GOOD THINKING: Byron Bay High Year 10 students Jayden Wills, Finn Crisp and Jackson Tygh tackle the challenge Mission to Mars, to build a Mars buggy.
GOOD THINKING: Byron Bay High Year 10 students Jayden Wills, Finn Crisp and Jackson Tygh tackle the challenge Mission to Mars, to build a Mars buggy. Doug Eaton

Uni says hello to future scientists

FROM a collection of small wheels, strings, nuts, bolts, eye hooks and rubber bands, Year 10 Byron Bay High School student Jackson Tygh and his team managed to build a "Mars buggy" capable of traversing a rough and uneven surface.

The Mission to Mars was one of eight activities students from 16 schools around the region took part in for the 2014 Northern Rivers Science and Engineering Challenge.

Other activities included the "bridge", where students had to build a bridge from balsa, pins, tape and Paddle Pop sticks, capable of carrying a moving load.

Some students were asked to build an Eco-Habitech model home that could withstand fierce tests to be as eco-friendly as possible.

The challenge, which finishes today, took place over two days at Southern Cross University in Lismore.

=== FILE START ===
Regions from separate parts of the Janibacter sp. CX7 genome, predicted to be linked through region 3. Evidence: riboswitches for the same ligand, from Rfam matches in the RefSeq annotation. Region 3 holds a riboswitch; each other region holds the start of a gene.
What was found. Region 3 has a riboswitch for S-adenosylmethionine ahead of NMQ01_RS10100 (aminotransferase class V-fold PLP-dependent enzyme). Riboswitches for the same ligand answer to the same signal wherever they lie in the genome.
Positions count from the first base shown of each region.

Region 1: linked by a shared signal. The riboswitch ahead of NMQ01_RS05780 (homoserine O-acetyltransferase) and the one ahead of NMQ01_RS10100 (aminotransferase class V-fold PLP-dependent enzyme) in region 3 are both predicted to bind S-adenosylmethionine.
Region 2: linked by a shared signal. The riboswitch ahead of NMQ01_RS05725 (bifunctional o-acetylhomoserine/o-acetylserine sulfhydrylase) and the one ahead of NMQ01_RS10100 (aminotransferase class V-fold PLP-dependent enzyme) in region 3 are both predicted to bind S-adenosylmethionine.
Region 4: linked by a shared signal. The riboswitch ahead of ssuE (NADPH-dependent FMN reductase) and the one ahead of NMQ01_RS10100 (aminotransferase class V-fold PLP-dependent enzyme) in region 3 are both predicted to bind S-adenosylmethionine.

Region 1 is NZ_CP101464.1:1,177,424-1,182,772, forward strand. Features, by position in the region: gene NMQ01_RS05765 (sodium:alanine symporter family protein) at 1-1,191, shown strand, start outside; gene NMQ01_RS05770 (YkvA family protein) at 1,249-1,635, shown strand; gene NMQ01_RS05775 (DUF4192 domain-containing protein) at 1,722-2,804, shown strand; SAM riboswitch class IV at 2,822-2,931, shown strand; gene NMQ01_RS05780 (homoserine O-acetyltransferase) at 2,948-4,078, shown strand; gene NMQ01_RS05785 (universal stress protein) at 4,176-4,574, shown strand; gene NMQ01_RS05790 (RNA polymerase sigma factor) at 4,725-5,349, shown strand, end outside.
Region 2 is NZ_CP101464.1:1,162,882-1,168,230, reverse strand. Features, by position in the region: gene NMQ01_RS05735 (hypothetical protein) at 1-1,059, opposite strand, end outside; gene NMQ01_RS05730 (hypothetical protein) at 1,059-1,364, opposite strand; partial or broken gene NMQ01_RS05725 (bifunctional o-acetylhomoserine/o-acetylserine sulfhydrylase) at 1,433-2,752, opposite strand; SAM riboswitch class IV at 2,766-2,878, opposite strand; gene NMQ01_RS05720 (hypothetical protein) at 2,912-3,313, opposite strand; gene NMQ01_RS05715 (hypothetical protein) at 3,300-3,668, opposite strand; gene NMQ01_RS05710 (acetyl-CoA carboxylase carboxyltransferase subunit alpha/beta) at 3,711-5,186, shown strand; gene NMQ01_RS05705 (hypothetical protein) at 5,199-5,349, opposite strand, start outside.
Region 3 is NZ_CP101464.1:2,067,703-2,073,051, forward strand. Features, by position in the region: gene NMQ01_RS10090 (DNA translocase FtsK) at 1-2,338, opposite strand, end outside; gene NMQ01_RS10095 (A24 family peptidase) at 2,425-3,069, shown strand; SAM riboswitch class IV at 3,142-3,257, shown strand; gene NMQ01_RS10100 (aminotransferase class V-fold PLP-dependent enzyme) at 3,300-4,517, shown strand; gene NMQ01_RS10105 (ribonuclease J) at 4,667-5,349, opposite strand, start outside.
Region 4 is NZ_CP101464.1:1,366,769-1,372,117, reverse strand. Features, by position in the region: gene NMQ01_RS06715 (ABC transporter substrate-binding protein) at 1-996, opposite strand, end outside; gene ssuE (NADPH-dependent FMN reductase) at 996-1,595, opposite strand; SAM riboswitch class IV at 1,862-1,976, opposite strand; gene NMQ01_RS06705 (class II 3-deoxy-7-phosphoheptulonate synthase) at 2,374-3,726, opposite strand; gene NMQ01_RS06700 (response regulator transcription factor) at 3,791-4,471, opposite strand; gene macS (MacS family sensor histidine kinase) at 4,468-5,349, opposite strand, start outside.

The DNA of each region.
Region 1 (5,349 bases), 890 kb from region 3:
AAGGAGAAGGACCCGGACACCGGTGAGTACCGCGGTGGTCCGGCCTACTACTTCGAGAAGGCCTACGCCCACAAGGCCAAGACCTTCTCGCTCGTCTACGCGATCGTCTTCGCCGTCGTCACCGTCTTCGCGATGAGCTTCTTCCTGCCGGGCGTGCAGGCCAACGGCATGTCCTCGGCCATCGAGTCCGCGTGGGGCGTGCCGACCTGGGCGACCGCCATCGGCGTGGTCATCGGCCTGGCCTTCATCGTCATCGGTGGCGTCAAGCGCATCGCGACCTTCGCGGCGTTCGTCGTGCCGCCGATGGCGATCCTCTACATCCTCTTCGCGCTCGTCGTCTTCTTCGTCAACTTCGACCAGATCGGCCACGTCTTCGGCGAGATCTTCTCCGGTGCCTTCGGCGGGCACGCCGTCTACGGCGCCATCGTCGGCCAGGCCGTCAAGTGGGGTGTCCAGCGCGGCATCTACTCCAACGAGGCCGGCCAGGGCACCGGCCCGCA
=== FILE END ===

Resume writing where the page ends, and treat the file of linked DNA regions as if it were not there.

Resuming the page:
For the first time, the challenge will include a "Discovery Day" for primary school students in Years 5 and 6 to be held tomorrow.

The aim is to encourage young people to "make a difference in the world" by pursuing a career in science and engineering.

Head of SCU's School of Environment, Science and Engineering Professor Jerry Vanclay said the Bridge, Stringways, Helter Skelter Shelter and Eco-Habitech gave students a taste of some of the real-life problems they could face as scientists and engineers.

"We hope the activities inspire them to consider being a scientist or engineer when they grow up," he said.

SCU dean of engineering Professor Scott Smith said it was important to get students interested in science and engineering.

"We certainly want to encourage them to study these courses in Year 11 and 12 and hopefully lead onto further study," he said.

 

Exciting science careers

Firework designer: A firework designer is a chemist who uses elements and compounds like copper, sodium and strontium to create colourful bursts of light and sparkles.

Astronaut: To become an astronaut you'll need a degree in either math, physics, science or engineering.

Fermentation scientist: Fermentation

scientists study the process by which

beer, wine, bread, cheese, pickles

and yoghurt are made.

Race car technician: A race car

engineer's job is to continually

improve their car's performance

and make sure it's the fastest on

the track.



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